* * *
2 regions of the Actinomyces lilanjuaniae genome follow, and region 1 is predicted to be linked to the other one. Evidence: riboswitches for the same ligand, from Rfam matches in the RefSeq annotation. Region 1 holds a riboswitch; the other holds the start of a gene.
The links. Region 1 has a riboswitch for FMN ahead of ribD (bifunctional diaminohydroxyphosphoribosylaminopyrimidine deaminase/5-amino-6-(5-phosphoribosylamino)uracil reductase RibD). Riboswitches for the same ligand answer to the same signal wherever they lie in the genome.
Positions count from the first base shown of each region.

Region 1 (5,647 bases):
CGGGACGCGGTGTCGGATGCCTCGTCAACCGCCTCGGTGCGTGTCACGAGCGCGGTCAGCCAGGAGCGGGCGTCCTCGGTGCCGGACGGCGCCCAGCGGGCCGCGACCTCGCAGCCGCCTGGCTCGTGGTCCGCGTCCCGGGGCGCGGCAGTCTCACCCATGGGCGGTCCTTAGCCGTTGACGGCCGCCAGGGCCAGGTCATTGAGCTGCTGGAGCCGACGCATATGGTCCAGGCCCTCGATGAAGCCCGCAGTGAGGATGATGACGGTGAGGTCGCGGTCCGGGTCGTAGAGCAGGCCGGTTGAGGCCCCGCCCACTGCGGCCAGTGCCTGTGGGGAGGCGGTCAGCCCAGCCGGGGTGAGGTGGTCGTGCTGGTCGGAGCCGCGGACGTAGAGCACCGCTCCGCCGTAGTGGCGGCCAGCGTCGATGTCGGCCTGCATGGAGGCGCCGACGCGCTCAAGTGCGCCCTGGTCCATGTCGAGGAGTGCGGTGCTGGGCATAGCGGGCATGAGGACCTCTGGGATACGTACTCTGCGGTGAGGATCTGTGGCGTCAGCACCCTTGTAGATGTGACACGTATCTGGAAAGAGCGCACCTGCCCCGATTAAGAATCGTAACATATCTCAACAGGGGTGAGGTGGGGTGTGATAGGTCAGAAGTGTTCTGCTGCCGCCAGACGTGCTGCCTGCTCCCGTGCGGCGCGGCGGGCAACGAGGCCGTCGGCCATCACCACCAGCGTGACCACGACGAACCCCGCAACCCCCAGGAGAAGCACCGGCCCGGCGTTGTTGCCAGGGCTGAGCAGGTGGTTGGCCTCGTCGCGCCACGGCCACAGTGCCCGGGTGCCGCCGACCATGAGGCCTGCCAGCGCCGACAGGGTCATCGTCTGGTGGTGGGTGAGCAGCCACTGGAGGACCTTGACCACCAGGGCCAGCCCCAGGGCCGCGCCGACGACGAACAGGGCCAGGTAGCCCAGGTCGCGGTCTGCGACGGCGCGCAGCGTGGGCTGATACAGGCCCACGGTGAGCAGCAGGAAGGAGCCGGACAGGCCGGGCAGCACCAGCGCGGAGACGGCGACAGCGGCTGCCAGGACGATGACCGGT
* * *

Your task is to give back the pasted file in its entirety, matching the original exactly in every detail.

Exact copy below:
2 regions of the Actinomyces lilanjuaniae genome follow, and region 1 is predicted to be linked to the other one. Evidence: riboswitches for the same ligand, from Rfam matches in the RefSeq annotation. Region 1 holds a riboswitch; the other holds the start of a gene.
The links. Region 1 has a riboswitch for FMN ahead of ribD (bifunctional diaminohydroxyphosphoribosylaminopyrimidine deaminase/5-amino-6-(5-phosphoribosylamino)uracil reductase RibD). Riboswitches for the same ligand answer to the same signal wherever they lie in the genome.
Positions count from the first base shown of each region.

Region 1 (5,647 bases):
CGGGACGCGGTGTCGGATGCCTCGTCAACCGCCTCGGTGCGTGTCACGAGCGCGGTCAGCCAGGAGCGGGCGTCCTCGGTGCCGGACGGCGCCCAGCGGGCCGCGACCTCGCAGCCGCCTGGCTCGTGGTCCGCGTCCCGGGGCGCGGCAGTCTCACCCATGGGCGGTCCTTAGCCGTTGACGGCCGCCAGGGCCAGGTCATTGAGCTGCTGGAGCCGACGCATATGGTCCAGGCCCTCGATGAAGCCCGCAGTGAGGATGATGACGGTGAGGTCGCGGTCCGGGTCGTAGAGCAGGCCGGTTGAGGCCCCGCCCACTGCGGCCAGTGCCTGTGGGGAGGCGGTCAGCCCAGCCGGGGTGAGGTGGTCGTGCTGGTCGGAGCCGCGGACGTAGAGCACCGCTCCGCCGTAGTGGCGGCCAGCGTCGATGTCGGCCTGCATGGAGGCGCCGACGCGCTCAAGTGCGCCCTGGTCCATGTCGAGGAGTGCGGTGCTGGGCATAGCGGGCATGAGGACCTCTGGGATACGTACTCTGCGGTGAGGATCTGTGGCGTCAGCACCCTTGTAGATGTGACACGTATCTGGAAAGAGCGCACCTGCCCCGATTAAGAATCGTAACATATCTCAACAGGGGTGAGGTGGGGTGTGATAGGTCAGAAGTGTTCTGCTGCCGCCAGACGTGCTGCCTGCTCCCGTGCGGCGCGGCGGGCAACGAGGCCGTCGGCCATCACCACCAGCGTGACCACGACGAACCCCGCAACCCCCAGGAGAAGCACCGGCCCGGCGTTGTTGCCAGGGCTGAGCAGGTGGTTGGCCTCGTCGCGCCACGGCCACAGTGCCCGGGTGCCGCCGACCATGAGGCCTGCCAGCGCCGACAGGGTCATCGTCTGGTGGTGGGTGAGCAGCCACTGGAGGACCTTGACCACCAGGGCCAGCCCCAGGGCCGCGCCGACGACGAACAGGGCCAGGTAGCCCAGGTCGCGGTCTGCGACGGCGCGCAGCGTGGGCTGATACAGGCCCACGGTGAGCAGCAGGAAGGAGCCGGACAGGCCGGGCAGCACCAGCGCGGAGACGGCGACAGCGGCTGCCAGGACGATGACCGGT